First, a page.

Some time in the mid-Nineties, an NME letters editor commented wryly on his paper’s long-suffering and unacknowledged residual readership: gentle, uncomplaining but perpetually disappointed folk, who still picked up a copy every week in the hope of finding an interview with Medicine Head, or news of the latest Stackridge tour.
And so it is with Troubled Diva’s similarly unacknowledged clump of diehards from the old days, when reckless divulgences ruled the roost, fancy-schmancy I-iz-a-Writerisms prevailed, and no I was ever TM.
Cometh the hour, cometh the blog post. (My contribution’s at the bottom, but don’t you DARE skip past the others en route.) I may not have much to confess these days, but a man will always have his memories. Contains strong language and scenes of an adu… hello, where have you all gone?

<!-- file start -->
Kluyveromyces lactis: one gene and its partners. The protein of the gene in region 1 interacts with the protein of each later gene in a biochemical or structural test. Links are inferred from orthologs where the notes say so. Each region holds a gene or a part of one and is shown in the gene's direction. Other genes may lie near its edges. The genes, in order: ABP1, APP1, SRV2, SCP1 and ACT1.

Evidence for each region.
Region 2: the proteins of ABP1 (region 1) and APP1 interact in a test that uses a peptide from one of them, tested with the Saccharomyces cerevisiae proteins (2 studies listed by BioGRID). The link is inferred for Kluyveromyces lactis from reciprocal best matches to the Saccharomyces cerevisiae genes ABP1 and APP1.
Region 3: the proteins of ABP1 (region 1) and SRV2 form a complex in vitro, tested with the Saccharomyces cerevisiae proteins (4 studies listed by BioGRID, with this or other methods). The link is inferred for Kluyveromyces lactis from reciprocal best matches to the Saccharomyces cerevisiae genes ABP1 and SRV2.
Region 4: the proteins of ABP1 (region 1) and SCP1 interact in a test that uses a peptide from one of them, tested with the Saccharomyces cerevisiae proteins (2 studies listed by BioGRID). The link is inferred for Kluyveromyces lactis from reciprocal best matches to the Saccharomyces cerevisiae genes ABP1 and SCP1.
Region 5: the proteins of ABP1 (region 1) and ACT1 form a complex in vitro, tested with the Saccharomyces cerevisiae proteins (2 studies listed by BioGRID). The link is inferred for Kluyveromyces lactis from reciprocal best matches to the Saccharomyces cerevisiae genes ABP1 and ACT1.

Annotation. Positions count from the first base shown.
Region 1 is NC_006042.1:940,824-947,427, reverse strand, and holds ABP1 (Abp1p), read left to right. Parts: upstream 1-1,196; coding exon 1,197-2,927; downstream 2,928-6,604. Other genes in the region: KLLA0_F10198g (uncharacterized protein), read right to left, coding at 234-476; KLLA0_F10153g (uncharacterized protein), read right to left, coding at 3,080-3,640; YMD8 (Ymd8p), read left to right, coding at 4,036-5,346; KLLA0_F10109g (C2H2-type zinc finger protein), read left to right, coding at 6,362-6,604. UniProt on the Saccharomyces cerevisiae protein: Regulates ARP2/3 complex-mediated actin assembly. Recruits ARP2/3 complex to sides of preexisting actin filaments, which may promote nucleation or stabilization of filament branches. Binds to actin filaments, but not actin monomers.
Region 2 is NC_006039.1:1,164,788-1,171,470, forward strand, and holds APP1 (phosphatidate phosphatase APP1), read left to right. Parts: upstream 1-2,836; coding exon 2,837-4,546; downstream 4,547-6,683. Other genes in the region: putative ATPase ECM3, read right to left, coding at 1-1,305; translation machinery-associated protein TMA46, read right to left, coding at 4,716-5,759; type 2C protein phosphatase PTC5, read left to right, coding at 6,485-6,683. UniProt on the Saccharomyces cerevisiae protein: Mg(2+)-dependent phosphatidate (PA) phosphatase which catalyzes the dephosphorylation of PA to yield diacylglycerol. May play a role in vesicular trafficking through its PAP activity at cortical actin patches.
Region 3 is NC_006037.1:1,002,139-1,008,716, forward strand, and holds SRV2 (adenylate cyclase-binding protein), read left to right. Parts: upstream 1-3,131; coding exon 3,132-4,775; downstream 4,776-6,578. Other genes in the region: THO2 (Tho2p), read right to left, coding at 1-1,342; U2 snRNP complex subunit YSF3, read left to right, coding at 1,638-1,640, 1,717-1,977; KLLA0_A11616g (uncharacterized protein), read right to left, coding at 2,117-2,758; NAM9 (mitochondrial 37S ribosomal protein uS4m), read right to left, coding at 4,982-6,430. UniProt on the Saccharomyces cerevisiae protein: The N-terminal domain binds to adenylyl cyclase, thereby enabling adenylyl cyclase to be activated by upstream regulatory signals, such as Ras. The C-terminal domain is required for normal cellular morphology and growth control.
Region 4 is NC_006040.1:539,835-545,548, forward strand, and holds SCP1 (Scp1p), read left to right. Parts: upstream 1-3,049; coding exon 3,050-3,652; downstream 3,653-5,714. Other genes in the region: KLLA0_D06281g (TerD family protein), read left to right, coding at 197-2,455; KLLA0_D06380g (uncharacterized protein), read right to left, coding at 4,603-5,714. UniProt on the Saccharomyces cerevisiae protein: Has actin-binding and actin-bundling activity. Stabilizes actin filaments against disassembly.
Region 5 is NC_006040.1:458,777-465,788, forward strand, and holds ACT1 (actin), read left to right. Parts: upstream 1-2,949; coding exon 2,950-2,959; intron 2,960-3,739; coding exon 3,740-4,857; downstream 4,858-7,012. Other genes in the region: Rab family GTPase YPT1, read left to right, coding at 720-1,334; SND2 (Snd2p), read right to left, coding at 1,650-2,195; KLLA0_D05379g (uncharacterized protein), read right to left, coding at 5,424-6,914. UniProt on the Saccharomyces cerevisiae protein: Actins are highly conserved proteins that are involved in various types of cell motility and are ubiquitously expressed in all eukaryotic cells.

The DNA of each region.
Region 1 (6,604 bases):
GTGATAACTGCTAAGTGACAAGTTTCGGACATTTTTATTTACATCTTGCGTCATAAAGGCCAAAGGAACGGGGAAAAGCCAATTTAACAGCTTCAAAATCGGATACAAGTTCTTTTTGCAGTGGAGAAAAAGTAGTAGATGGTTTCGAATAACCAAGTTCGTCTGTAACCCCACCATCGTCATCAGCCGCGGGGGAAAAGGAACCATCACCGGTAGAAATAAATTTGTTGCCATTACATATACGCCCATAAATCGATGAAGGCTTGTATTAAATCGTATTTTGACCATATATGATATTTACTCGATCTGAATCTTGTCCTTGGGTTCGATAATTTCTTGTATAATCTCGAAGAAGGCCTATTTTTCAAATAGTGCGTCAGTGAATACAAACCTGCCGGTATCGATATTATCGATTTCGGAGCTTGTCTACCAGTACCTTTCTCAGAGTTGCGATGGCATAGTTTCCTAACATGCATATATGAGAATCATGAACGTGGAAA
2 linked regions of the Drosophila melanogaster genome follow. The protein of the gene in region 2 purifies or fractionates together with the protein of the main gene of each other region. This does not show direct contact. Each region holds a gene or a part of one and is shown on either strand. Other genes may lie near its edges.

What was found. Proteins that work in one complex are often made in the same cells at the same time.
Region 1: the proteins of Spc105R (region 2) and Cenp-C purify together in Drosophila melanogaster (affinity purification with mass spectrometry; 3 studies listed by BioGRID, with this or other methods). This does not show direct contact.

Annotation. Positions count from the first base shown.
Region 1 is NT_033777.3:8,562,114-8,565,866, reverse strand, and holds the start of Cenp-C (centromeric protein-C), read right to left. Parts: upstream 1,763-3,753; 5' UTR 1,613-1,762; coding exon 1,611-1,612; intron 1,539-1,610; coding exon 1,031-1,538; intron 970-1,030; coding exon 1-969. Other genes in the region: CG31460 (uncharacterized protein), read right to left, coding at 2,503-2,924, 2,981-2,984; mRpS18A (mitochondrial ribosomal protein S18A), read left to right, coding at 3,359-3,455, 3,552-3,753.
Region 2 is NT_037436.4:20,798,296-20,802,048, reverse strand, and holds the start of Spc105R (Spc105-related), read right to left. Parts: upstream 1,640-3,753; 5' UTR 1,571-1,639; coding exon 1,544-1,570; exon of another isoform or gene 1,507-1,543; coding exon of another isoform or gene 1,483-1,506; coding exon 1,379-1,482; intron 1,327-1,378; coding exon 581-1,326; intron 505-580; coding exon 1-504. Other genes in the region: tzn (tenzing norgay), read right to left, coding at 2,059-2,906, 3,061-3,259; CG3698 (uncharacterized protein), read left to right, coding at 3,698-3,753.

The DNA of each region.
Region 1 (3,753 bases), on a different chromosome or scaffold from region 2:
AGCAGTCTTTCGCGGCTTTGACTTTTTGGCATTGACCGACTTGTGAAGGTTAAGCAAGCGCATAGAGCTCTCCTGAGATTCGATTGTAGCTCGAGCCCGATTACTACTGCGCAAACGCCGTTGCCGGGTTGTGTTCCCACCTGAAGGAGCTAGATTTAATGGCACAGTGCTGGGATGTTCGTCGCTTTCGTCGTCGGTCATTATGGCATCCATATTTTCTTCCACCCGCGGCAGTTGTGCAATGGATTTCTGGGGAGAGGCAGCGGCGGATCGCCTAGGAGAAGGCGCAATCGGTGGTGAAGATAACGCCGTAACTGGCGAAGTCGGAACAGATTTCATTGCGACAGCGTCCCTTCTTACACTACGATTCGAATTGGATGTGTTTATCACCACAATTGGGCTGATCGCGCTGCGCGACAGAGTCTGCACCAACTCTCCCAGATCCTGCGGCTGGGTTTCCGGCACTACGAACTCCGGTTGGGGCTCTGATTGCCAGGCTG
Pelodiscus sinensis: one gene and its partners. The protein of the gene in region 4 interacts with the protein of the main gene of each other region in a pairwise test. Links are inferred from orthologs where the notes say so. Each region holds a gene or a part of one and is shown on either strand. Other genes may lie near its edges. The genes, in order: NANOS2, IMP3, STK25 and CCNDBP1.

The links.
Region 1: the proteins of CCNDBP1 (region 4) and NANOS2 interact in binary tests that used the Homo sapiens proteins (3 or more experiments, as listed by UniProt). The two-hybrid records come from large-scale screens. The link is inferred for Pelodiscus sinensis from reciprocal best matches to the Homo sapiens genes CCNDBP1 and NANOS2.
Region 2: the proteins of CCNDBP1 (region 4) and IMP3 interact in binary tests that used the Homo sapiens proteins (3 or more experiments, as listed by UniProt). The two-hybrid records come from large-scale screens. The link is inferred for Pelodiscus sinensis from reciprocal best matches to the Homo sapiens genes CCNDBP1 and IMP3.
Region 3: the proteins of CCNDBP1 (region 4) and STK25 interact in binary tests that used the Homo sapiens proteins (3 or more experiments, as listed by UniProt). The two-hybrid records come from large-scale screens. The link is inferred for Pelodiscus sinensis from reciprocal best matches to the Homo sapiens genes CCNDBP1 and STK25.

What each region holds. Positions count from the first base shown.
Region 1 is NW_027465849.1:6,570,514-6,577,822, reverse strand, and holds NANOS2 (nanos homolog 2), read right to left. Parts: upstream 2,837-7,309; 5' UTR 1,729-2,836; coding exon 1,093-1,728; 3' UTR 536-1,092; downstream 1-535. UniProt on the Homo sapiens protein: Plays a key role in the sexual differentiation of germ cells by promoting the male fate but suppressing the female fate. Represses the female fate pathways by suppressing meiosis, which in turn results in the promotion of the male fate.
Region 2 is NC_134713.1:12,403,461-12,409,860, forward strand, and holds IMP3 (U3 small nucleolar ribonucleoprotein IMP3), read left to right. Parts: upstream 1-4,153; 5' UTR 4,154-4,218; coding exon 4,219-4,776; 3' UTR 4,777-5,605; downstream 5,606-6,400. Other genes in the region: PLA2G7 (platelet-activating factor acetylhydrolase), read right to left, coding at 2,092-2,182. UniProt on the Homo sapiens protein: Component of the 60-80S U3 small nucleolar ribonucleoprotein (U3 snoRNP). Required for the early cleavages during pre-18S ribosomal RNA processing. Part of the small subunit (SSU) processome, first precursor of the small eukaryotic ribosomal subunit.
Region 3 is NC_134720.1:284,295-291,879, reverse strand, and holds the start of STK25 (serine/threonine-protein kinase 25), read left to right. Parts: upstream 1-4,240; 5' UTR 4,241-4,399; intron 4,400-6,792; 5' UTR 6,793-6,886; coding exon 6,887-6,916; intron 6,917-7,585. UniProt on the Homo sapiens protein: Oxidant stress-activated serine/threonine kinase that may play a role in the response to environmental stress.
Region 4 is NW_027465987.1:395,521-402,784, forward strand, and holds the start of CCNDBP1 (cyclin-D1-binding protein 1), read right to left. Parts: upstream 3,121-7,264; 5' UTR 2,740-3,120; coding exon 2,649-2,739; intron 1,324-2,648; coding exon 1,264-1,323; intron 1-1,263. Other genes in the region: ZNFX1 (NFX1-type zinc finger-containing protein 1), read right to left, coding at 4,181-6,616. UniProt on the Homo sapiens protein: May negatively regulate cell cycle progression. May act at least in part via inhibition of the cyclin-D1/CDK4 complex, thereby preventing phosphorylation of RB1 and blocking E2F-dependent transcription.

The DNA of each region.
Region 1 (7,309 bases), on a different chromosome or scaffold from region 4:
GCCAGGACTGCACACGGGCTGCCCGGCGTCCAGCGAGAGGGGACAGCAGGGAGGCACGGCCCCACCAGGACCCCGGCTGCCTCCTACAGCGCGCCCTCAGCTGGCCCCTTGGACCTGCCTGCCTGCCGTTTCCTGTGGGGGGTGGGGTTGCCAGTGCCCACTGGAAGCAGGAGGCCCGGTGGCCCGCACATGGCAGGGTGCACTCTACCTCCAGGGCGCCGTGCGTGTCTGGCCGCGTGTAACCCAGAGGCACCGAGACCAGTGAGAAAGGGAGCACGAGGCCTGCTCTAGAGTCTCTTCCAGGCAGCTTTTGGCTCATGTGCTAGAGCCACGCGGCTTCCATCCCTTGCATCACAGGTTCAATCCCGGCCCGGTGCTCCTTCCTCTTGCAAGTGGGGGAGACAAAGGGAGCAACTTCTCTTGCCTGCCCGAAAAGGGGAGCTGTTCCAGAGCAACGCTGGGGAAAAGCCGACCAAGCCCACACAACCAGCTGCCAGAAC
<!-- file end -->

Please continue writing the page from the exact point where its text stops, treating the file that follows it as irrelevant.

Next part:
Continue reading “Patience rewarded?”
Apart from a brief flirtation with the Independent in the early 1990s, the same newspaper has been gracing my breakfast table since student days. So it was something of a surreal experience to see my own name staring back at me this morning, from Page 4 of the Guardian’s weekly Film and Music supplement. And also a matter of some pride that – for once! – a deserving Nottingham act should be receiving recognition in a national newspaper.
(Yes, yes, we claim Late of the Pier as one of our own, but technically they’re from Castle Donington, over the border in leafy Leicestershire.)
You can read my article here. And if it whets your appetite, you can buy the album from here or here (where it has shot up by over 15,000 places in the sales rankings since the start of the week, leading me to draw some unexpected conclusions on the enduring power of the press).